Shakespear Illustrated, Or, The Novels and Histories, on which the Plays of Shakespear are Founded, Volume 1


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Página 287 - Fillet of a fenny snake, In the cauldron boil and bake; Eye of newt and toe of frog, Wool of bat and tongue of dog, Adder's fork and blind-worm's sting, Lizard's leg and howlet's wing, For a charm of powerful trouble, Like a hell-broth boil and bubble.
Página 280 - IN order to make a true estimate of the abilities and merit of a writer, it is always necessary to examine the genius of his age, and the opinions of his contemporaries.
Página 281 - The reality of witchcraft or enchantment, which, though not strictly the same, are confounded in this play, has in all ages and countries been credited by the common people, and in most, by the learned themselves.
Página 285 - This law was repealed in our own time. Thus, in the time of Shakespeare, was the doctrine of witchcraft at once established by law and by the fashion, and it became not only unpolite, but criminal, to doubt it ; and as prodigies are always seen in proportion as they are expected, witches were every day discovered, and multiplied so fast in some places, that Bishop Hall mentions a village in Lancashire*, where their number was greater than that of the houses.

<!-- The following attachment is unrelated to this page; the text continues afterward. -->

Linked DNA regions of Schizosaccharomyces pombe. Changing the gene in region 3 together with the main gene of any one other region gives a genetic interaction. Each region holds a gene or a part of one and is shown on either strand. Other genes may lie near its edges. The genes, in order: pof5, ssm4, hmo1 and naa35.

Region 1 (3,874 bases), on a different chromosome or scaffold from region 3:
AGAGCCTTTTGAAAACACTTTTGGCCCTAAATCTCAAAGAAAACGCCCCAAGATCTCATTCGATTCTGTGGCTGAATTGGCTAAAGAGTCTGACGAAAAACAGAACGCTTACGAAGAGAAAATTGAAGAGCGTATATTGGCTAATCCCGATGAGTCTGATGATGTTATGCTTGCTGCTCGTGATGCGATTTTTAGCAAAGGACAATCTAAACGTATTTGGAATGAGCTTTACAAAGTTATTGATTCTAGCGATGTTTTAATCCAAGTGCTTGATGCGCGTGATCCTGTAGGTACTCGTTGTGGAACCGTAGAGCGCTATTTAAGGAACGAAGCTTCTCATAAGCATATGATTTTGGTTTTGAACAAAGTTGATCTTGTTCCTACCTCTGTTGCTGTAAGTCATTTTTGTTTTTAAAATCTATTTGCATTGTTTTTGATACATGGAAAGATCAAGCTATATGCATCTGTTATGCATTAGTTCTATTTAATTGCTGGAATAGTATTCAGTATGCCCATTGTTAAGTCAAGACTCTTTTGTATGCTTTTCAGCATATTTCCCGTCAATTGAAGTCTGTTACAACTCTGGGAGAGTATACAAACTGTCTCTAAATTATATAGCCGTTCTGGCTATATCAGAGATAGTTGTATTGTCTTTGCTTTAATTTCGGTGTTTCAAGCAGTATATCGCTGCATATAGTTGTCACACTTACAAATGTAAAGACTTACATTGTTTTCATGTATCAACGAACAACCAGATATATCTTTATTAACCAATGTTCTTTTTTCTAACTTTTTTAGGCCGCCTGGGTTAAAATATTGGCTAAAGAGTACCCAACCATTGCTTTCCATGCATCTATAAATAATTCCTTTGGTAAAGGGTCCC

Página 283 - James, in which this tragedy was written, many circumstances concurred to propagate and confirm this opinion. The king, who was much celebrated for his knowledge, had, before his arrival in England, not only examined in person a woman accused of witchcraft but had given a very formal account of the practices and...
Página 289 - When any one gets a fall," says the informer of Camden, "he starts up, and turning three times to the right digs a hole in the earth; for they imagine that there is a spirit in the ground, and if he falls sick in two or three days, they send one of their women that is skilled in that way to the place, where she says, I call thee from the east, west, north and south, from the groves, the woods, the rivers, and the fens, from the fairies red, black, white.
Página x - Among his other excellencies it ought to be remarked, because it has hitherto been unnoticed, that his heroes are men, that the love and hatred, the hopes and fears of his chief personages are such as are common to other human beings, and not like those which later times have exhibited, peculiar to phantoms that strut upon the stage.
Página 284 - ... 3, or take up any dead man, woman or child out of the grave — or the skin, bone, or any part of the dead person — to be employed or used in any manner of witchcraft, sorcery, charm, or enchantment...
Página viii - ... them to be gods. But the truth is, that a very small part of the reputation of this mighty genius depends upon the naked plot or story of his plays.
Página ix - He lived in an age when the books of chivalry were yet popular, and when therefore the minds of his auditors were not accustomed to balance probabilities, or to examine nicely the proportion between causes and effects. It was sufficient to recommend a story, that it was far removed from common life, that its changes were frequent, and its close pathetic.

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